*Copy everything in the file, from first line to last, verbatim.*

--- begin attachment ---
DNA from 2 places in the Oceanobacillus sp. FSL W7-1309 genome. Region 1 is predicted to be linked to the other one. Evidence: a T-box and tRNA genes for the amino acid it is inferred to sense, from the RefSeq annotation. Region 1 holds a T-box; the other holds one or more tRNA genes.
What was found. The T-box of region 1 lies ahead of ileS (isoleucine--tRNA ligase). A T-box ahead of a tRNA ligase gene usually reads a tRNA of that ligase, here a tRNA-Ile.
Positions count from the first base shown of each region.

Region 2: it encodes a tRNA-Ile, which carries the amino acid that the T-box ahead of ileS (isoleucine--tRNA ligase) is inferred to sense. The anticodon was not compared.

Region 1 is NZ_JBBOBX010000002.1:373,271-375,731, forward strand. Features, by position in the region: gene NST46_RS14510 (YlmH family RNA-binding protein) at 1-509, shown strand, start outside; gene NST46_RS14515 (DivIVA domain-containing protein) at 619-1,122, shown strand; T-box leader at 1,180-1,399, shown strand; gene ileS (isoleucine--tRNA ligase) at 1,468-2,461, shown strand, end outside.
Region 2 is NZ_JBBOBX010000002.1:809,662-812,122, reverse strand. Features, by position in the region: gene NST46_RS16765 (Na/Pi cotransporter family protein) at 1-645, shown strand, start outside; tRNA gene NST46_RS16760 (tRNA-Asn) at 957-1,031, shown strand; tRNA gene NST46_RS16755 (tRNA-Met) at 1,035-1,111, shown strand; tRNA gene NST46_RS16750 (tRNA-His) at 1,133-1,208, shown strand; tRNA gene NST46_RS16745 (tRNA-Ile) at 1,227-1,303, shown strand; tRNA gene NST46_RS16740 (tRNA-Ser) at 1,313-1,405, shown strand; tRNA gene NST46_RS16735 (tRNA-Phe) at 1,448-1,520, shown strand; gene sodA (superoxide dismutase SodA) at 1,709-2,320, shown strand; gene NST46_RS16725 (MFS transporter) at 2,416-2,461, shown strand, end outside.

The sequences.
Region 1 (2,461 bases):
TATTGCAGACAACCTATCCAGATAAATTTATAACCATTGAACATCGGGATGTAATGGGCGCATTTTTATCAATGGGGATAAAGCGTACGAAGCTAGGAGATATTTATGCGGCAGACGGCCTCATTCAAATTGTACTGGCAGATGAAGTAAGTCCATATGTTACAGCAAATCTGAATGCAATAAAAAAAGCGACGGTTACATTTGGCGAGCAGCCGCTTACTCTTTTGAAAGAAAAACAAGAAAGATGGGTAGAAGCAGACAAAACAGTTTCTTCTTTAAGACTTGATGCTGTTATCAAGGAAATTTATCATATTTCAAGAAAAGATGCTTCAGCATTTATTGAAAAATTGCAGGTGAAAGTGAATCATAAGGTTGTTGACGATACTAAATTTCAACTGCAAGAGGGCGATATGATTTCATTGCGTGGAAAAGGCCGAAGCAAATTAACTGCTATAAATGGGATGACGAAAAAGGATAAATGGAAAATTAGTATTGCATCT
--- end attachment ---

DNA from 2 places in the Oceanobacillus sp. FSL W7-1309 genome. Region 1 is predicted to be linked to the other one. Evidence: a T-box and tRNA genes for the amino acid it is inferred to sense, from the RefSeq annotation. Region 1 holds a T-box; the other holds one or more tRNA genes.
What was found. The T-box of region 1 lies ahead of ileS (isoleucine--tRNA ligase). A T-box ahead of a tRNA ligase gene usually reads a tRNA of that ligase, here a tRNA-Ile.
Positions count from the first base shown of each region.

Region 2: it encodes a tRNA-Ile, which carries the amino acid that the T-box ahead of ileS (isoleucine--tRNA ligase) is inferred to sense. The anticodon was not compared.

Region 1 is NZ_JBBOBX010000002.1:373,271-375,731, forward strand. Features, by position in the region: gene NST46_RS14510 (YlmH family RNA-binding protein) at 1-509, shown strand, start outside; gene NST46_RS14515 (DivIVA domain-containing protein) at 619-1,122, shown strand; T-box leader at 1,180-1,399, shown strand; gene ileS (isoleucine--tRNA ligase) at 1,468-2,461, shown strand, end outside.
Region 2 is NZ_JBBOBX010000002.1:809,662-812,122, reverse strand. Features, by position in the region: gene NST46_RS16765 (Na/Pi cotransporter family protein) at 1-645, shown strand, start outside; tRNA gene NST46_RS16760 (tRNA-Asn) at 957-1,031, shown strand; tRNA gene NST46_RS16755 (tRNA-Met) at 1,035-1,111, shown strand; tRNA gene NST46_RS16750 (tRNA-His) at 1,133-1,208, shown strand; tRNA gene NST46_RS16745 (tRNA-Ile) at 1,227-1,303, shown strand; tRNA gene NST46_RS16740 (tRNA-Ser) at 1,313-1,405, shown strand; tRNA gene NST46_RS16735 (tRNA-Phe) at 1,448-1,520, shown strand; gene sodA (superoxide dismutase SodA) at 1,709-2,320, shown strand; gene NST46_RS16725 (MFS transporter) at 2,416-2,461, shown strand, end outside.

The sequences.
Region 1 (2,461 bases):
TATTGCAGACAACCTATCCAGATAAATTTATAACCATTGAACATCGGGATGTAATGGGCGCATTTTTATCAATGGGGATAAAGCGTACGAAGCTAGGAGATATTTATGCGGCAGACGGCCTCATTCAAATTGTACTGGCAGATGAAGTAAGTCCATATGTTACAGCAAATCTGAATGCAATAAAAAAAGCGACGGTTACATTTGGCGAGCAGCCGCTTACTCTTTTGAAAGAAAAACAAGAAAGATGGGTAGAAGCAGACAAAACAGTTTCTTCTTTAAGACTTGATGCTGTTATCAAGGAAATTTATCATATTTCAAGAAAAGATGCTTCAGCATTTATTGAAAAATTGCAGGTGAAAGTGAATCATAAGGTTGTTGACGATACTAAATTTCAACTGCAAGAGGGCGATATGATTTCATTGCGTGGAAAAGGCCGAAGCAAATTAACTGCTATAAATGGGATGACGAAAAAGGATAAATGGAAAATTAGTATTGCATCT